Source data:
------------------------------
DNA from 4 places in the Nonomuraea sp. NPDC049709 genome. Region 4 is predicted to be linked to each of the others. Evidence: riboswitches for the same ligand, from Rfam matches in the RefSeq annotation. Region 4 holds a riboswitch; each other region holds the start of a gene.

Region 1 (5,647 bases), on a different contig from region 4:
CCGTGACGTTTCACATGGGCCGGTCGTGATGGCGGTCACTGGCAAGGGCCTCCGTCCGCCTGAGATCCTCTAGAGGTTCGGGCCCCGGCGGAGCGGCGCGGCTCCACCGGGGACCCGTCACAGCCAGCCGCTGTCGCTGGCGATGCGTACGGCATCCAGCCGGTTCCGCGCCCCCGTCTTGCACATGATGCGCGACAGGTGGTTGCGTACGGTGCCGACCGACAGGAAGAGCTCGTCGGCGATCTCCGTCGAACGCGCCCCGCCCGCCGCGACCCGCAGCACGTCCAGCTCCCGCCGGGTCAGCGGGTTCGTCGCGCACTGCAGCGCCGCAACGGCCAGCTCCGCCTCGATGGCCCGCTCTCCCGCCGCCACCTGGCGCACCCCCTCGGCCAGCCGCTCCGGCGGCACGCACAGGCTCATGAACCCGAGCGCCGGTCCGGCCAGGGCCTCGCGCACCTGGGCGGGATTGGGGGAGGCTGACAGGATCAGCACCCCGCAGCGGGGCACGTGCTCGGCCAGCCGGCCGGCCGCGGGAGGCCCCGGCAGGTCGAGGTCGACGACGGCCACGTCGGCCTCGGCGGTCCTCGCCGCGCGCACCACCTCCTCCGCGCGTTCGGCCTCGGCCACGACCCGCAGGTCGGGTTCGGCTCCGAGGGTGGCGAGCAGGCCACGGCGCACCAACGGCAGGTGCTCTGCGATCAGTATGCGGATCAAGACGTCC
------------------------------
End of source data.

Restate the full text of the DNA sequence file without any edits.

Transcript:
DNA from 4 places in the Nonomuraea sp. NPDC049709 genome. Region 4 is predicted to be linked to each of the others. Evidence: riboswitches for the same ligand, from Rfam matches in the RefSeq annotation. Region 4 holds a riboswitch; each other region holds the start of a gene.

Region 1 (5,647 bases), on a different contig from region 4:
CCGTGACGTTTCACATGGGCCGGTCGTGATGGCGGTCACTGGCAAGGGCCTCCGTCCGCCTGAGATCCTCTAGAGGTTCGGGCCCCGGCGGAGCGGCGCGGCTCCACCGGGGACCCGTCACAGCCAGCCGCTGTCGCTGGCGATGCGTACGGCATCCAGCCGGTTCCGCGCCCCCGTCTTGCACATGATGCGCGACAGGTGGTTGCGTACGGTGCCGACCGACAGGAAGAGCTCGTCGGCGATCTCCGTCGAACGCGCCCCGCCCGCCGCGACCCGCAGCACGTCCAGCTCCCGCCGGGTCAGCGGGTTCGTCGCGCACTGCAGCGCCGCAACGGCCAGCTCCGCCTCGATGGCCCGCTCTCCCGCCGCCACCTGGCGCACCCCCTCGGCCAGCCGCTCCGGCGGCACGCACAGGCTCATGAACCCGAGCGCCGGTCCGGCCAGGGCCTCGCGCACCTGGGCGGGATTGGGGGAGGCTGACAGGATCAGCACCCCGCAGCGGGGCACGTGCTCGGCCAGCCGGCCGGCCGCGGGAGGCCCCGGCAGGTCGAGGTCGACGACGGCCACGTCGGCCTCGGCGGTCCTCGCCGCGCGCACCACCTCCTCCGCGCGTTCGGCCTCGGCCACGACCCGCAGGTCGGGTTCGGCTCCGAGGGTGGCGAGCAGGCCACGGCGCACCAACGGCAGGTGCTCTGCGATCAGTATGCGGATCAAGACGTCC